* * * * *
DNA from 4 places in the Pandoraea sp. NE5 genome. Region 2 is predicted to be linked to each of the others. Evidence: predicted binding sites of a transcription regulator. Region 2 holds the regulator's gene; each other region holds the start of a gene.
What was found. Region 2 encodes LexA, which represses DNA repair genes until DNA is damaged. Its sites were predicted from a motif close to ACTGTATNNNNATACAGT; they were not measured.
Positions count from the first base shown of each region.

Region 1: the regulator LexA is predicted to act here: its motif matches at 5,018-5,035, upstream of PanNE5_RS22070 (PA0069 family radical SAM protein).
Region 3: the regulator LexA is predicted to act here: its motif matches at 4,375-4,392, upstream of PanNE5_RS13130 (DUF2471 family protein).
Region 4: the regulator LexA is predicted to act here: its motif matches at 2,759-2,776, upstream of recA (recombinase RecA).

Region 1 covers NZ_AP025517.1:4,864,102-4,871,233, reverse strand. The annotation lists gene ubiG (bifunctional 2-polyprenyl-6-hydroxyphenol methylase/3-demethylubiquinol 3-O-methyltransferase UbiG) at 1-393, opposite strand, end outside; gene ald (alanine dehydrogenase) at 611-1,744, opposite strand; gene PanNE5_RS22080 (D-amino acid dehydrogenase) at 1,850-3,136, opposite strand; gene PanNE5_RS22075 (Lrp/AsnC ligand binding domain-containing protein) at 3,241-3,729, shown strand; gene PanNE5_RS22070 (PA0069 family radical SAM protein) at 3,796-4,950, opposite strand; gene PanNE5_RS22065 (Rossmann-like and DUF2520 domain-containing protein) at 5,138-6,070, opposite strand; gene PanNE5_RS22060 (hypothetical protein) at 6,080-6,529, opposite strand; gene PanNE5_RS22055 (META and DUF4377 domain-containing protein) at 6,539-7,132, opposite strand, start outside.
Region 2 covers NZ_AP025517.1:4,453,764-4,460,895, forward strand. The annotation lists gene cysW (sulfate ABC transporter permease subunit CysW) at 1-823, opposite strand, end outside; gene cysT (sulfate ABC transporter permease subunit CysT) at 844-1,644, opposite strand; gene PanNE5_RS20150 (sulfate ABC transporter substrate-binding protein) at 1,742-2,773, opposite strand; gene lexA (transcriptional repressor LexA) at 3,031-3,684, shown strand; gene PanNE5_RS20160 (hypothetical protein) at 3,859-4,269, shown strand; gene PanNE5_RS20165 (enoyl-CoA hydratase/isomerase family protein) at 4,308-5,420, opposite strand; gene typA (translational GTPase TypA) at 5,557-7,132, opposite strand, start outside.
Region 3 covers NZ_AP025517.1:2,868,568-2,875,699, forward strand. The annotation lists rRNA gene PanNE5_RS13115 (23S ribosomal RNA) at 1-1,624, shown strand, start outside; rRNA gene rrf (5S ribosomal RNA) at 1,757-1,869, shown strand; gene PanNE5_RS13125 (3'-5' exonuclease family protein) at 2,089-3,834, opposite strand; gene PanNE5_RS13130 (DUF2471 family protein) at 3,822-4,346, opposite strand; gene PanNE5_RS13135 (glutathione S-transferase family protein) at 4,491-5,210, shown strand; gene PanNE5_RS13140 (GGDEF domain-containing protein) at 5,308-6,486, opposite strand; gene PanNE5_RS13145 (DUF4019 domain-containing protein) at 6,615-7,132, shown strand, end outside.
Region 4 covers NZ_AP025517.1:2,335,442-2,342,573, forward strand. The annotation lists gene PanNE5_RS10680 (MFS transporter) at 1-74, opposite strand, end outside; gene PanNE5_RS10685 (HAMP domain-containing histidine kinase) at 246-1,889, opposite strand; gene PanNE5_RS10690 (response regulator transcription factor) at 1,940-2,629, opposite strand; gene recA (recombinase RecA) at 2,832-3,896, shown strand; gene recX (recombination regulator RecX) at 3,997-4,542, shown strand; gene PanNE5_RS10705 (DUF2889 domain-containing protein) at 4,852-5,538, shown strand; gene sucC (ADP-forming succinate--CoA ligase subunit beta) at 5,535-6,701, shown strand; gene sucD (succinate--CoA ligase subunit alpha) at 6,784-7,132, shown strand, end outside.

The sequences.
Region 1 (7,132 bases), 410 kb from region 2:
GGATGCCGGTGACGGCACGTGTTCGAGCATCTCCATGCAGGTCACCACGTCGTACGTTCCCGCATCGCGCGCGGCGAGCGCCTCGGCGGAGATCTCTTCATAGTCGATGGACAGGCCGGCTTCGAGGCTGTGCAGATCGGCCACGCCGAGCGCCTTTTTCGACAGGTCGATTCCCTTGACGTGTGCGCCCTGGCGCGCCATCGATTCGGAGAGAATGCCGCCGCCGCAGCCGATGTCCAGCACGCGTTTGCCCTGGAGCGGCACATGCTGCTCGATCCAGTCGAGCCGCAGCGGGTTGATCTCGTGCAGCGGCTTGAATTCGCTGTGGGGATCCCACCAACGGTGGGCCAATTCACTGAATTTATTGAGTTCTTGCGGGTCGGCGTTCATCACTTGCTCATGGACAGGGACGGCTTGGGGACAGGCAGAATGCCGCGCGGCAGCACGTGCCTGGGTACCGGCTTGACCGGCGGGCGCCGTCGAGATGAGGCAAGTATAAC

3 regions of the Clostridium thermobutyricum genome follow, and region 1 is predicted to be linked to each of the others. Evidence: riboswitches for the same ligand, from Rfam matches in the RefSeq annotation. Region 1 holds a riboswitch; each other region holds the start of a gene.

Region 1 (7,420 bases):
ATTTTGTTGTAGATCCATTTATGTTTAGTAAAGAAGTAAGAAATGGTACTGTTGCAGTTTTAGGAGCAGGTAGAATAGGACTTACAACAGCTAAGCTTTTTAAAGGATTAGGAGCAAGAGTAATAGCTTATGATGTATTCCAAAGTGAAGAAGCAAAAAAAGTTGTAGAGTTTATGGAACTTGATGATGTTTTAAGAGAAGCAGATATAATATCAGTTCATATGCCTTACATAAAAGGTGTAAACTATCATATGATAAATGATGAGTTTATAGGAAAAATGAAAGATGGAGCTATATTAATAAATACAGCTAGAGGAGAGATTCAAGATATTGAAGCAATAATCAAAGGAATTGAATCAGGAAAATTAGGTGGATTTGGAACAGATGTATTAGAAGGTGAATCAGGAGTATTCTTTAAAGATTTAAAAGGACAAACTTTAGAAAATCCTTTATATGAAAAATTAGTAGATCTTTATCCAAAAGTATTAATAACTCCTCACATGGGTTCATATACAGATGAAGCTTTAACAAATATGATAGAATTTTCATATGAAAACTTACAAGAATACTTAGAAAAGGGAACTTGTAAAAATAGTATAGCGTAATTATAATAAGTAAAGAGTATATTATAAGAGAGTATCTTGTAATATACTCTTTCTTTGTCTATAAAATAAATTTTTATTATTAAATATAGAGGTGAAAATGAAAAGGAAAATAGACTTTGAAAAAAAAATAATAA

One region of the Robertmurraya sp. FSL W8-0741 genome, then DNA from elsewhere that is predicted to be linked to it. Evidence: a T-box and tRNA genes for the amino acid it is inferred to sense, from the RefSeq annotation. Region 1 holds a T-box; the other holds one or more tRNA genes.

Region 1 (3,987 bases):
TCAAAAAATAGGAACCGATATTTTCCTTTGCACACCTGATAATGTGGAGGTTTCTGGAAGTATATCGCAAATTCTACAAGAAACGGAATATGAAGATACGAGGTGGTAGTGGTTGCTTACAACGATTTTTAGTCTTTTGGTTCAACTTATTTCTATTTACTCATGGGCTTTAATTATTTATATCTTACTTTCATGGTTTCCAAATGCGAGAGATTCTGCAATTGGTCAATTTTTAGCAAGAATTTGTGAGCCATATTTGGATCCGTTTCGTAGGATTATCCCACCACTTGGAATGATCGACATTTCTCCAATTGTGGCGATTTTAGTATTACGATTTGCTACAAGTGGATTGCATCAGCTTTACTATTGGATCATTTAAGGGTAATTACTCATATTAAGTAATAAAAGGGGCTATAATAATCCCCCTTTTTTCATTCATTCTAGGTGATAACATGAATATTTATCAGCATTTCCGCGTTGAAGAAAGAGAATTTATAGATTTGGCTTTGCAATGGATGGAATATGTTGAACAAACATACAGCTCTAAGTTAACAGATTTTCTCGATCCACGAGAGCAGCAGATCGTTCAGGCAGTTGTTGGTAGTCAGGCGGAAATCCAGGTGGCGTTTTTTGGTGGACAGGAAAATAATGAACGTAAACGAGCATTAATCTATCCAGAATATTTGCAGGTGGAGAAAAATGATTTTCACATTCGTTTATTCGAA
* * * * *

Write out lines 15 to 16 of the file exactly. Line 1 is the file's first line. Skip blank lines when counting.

Region 1 (7,420 bases):
ATTTTGTTGTAGATCCATTTATGTTTAGTAAAGAAGTAAGAAATGGTACTGTTGCAGTTTTAGGAGCAGGTAGAATAGGACTTACAACAGCTAAGCTTTTTAAAGGATTAGGAGCAAGAGTAATAGCTTATGATGTATTCCAAAGTGAAGAAGCAAAAAAAGTTGTAGAGTTTATGGAACTTGATGATGTTTTAAGAGAAGCAGATATAATATCAGTTCATATGCCTTACATAAAAGGTGTAAACTATCATATGATAAATGATGAGTTTATAGGAAAAATGAAAGATGGAGCTATATTAATAAATACAGCTAGAGGAGAGATTCAAGATATTGAAGCAATAATCAAAGGAATTGAATCAGGAAAATTAGGTGGATTTGGAACAGATGTATTAGAAGGTGAATCAGGAGTATTCTTTAAAGATTTAAAAGGACAAACTTTAGAAAATCCTTTATATGAAAAATTAGTAGATCTTTATCCAAAAGTATTAATAACTCCTCACATGGGTTCATATACAGATGAAGCTTTAACAAATATGATAGAATTTTCATATGAAAACTTACAAGAATACTTAGAAAAGGGAACTTGTAAAAATAGTATAGCGTAATTATAATAAGTAAAGAGTATATTATAAGAGAGTATCTTGTAATATACTCTTTCTTTGTCTATAAAATAAATTTTTATTATTAAATATAGAGGTGAAAATGAAAAGGAAAATAGACTTTGAAAAAAAAATAATAA